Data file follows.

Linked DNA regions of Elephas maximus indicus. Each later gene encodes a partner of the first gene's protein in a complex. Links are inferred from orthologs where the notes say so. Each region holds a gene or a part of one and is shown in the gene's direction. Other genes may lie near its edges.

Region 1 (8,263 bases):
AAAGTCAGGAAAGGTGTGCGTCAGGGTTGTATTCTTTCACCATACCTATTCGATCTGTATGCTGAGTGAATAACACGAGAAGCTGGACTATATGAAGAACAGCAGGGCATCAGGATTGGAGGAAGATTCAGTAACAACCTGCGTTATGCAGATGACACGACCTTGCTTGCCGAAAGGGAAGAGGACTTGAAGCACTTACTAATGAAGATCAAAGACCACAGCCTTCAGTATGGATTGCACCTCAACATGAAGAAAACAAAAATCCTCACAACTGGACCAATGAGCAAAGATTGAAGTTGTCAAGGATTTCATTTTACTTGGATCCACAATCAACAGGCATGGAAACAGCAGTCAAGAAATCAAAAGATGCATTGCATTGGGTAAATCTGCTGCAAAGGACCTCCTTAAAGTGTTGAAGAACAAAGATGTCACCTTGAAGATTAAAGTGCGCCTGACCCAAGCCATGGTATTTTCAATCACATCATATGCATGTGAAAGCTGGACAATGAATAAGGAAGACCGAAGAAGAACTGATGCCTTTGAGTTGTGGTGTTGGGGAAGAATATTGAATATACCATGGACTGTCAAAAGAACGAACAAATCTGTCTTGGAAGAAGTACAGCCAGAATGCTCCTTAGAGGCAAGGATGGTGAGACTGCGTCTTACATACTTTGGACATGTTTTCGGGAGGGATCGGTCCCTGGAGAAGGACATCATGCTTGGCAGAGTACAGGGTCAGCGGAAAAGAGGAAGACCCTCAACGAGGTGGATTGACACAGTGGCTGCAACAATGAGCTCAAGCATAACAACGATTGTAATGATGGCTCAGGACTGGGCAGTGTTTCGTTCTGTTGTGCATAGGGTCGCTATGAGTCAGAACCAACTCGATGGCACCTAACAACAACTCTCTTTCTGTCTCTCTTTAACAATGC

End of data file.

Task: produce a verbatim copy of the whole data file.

Linked DNA regions of Elephas maximus indicus. Each later gene encodes a partner of the first gene's protein in a complex. Links are inferred from orthologs where the notes say so. Each region holds a gene or a part of one and is shown in the gene's direction. Other genes may lie near its edges.

Region 1 (8,263 bases):
AAAGTCAGGAAAGGTGTGCGTCAGGGTTGTATTCTTTCACCATACCTATTCGATCTGTATGCTGAGTGAATAACACGAGAAGCTGGACTATATGAAGAACAGCAGGGCATCAGGATTGGAGGAAGATTCAGTAACAACCTGCGTTATGCAGATGACACGACCTTGCTTGCCGAAAGGGAAGAGGACTTGAAGCACTTACTAATGAAGATCAAAGACCACAGCCTTCAGTATGGATTGCACCTCAACATGAAGAAAACAAAAATCCTCACAACTGGACCAATGAGCAAAGATTGAAGTTGTCAAGGATTTCATTTTACTTGGATCCACAATCAACAGGCATGGAAACAGCAGTCAAGAAATCAAAAGATGCATTGCATTGGGTAAATCTGCTGCAAAGGACCTCCTTAAAGTGTTGAAGAACAAAGATGTCACCTTGAAGATTAAAGTGCGCCTGACCCAAGCCATGGTATTTTCAATCACATCATATGCATGTGAAAGCTGGACAATGAATAAGGAAGACCGAAGAAGAACTGATGCCTTTGAGTTGTGGTGTTGGGGAAGAATATTGAATATACCATGGACTGTCAAAAGAACGAACAAATCTGTCTTGGAAGAAGTACAGCCAGAATGCTCCTTAGAGGCAAGGATGGTGAGACTGCGTCTTACATACTTTGGACATGTTTTCGGGAGGGATCGGTCCCTGGAGAAGGACATCATGCTTGGCAGAGTACAGGGTCAGCGGAAAAGAGGAAGACCCTCAACGAGGTGGATTGACACAGTGGCTGCAACAATGAGCTCAAGCATAACAACGATTGTAATGATGGCTCAGGACTGGGCAGTGTTTCGTTCTGTTGTGCATAGGGTCGCTATGAGTCAGAACCAACTCGATGGCACCTAACAACAACTCTCTTTCTGTCTCTCTTTAACAATGC